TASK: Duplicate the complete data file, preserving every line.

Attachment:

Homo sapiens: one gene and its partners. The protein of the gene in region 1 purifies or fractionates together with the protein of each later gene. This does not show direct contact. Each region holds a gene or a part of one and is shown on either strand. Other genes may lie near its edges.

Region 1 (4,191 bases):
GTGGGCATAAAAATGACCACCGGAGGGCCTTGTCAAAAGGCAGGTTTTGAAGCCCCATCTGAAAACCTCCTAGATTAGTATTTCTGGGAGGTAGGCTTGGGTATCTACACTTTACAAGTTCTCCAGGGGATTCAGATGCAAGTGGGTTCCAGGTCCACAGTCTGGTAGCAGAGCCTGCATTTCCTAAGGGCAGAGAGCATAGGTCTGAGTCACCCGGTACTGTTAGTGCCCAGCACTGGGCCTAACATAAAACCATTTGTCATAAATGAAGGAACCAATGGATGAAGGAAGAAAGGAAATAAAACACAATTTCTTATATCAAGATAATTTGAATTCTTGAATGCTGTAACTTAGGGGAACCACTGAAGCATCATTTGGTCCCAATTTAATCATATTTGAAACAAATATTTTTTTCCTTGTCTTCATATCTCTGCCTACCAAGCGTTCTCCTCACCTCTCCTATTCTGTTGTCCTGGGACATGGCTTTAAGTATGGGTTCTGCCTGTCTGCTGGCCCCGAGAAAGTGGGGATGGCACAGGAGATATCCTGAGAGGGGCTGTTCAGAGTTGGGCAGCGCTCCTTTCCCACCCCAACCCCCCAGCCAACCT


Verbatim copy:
Homo sapiens: one gene and its partners. The protein of the gene in region 1 purifies or fractionates together with the protein of each later gene. This does not show direct contact. Each region holds a gene or a part of one and is shown on either strand. Other genes may lie near its edges.

Region 1 (4,191 bases):
GTGGGCATAAAAATGACCACCGGAGGGCCTTGTCAAAAGGCAGGTTTTGAAGCCCCATCTGAAAACCTCCTAGATTAGTATTTCTGGGAGGTAGGCTTGGGTATCTACACTTTACAAGTTCTCCAGGGGATTCAGATGCAAGTGGGTTCCAGGTCCACAGTCTGGTAGCAGAGCCTGCATTTCCTAAGGGCAGAGAGCATAGGTCTGAGTCACCCGGTACTGTTAGTGCCCAGCACTGGGCCTAACATAAAACCATTTGTCATAAATGAAGGAACCAATGGATGAAGGAAGAAAGGAAATAAAACACAATTTCTTATATCAAGATAATTTGAATTCTTGAATGCTGTAACTTAGGGGAACCACTGAAGCATCATTTGGTCCCAATTTAATCATATTTGAAACAAATATTTTTTTCCTTGTCTTCATATCTCTGCCTACCAAGCGTTCTCCTCACCTCTCCTATTCTGTTGTCCTGGGACATGGCTTTAAGTATGGGTTCTGCCTGTCTGCTGGCCCCGAGAAAGTGGGGATGGCACAGGAGATATCCTGAGAGGGGCTGTTCAGAGTTGGGCAGCGCTCCTTTCCCACCCCAACCCCCCAGCCAACCT